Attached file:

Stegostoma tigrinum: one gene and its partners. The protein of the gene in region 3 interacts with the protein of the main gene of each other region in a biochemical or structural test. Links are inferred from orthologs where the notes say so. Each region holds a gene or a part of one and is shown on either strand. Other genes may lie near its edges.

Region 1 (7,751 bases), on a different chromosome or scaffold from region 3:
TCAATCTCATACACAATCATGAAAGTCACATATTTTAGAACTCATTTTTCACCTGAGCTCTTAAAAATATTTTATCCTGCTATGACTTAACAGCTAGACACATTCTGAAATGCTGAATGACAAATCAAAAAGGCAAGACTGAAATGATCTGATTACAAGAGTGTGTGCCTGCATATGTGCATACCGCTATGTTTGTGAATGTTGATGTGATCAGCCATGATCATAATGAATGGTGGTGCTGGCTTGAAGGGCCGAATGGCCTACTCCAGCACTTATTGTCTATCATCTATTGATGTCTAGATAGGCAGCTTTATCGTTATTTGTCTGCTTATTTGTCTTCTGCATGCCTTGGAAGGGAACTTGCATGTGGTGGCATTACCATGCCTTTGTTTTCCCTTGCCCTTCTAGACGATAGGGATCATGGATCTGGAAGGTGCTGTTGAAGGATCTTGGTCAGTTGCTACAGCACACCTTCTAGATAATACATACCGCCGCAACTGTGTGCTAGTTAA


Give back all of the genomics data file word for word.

Stegostoma tigrinum: one gene and its partners. The protein of the gene in region 3 interacts with the protein of the main gene of each other region in a biochemical or structural test. Links are inferred from orthologs where the notes say so. Each region holds a gene or a part of one and is shown on either strand. Other genes may lie near its edges.

Region 1 (7,751 bases), on a different chromosome or scaffold from region 3:
TCAATCTCATACACAATCATGAAAGTCACATATTTTAGAACTCATTTTTCACCTGAGCTCTTAAAAATATTTTATCCTGCTATGACTTAACAGCTAGACACATTCTGAAATGCTGAATGACAAATCAAAAAGGCAAGACTGAAATGATCTGATTACAAGAGTGTGTGCCTGCATATGTGCATACCGCTATGTTTGTGAATGTTGATGTGATCAGCCATGATCATAATGAATGGTGGTGCTGGCTTGAAGGGCCGAATGGCCTACTCCAGCACTTATTGTCTATCATCTATTGATGTCTAGATAGGCAGCTTTATCGTTATTTGTCTGCTTATTTGTCTTCTGCATGCCTTGGAAGGGAACTTGCATGTGGTGGCATTACCATGCCTTTGTTTTCCCTTGCCCTTCTAGACGATAGGGATCATGGATCTGGAAGGTGCTGTTGAAGGATCTTGGTCAGTTGCTACAGCACACCTTCTAGATAATACATACCGCCGCAACTGTGTGCTAGTTAA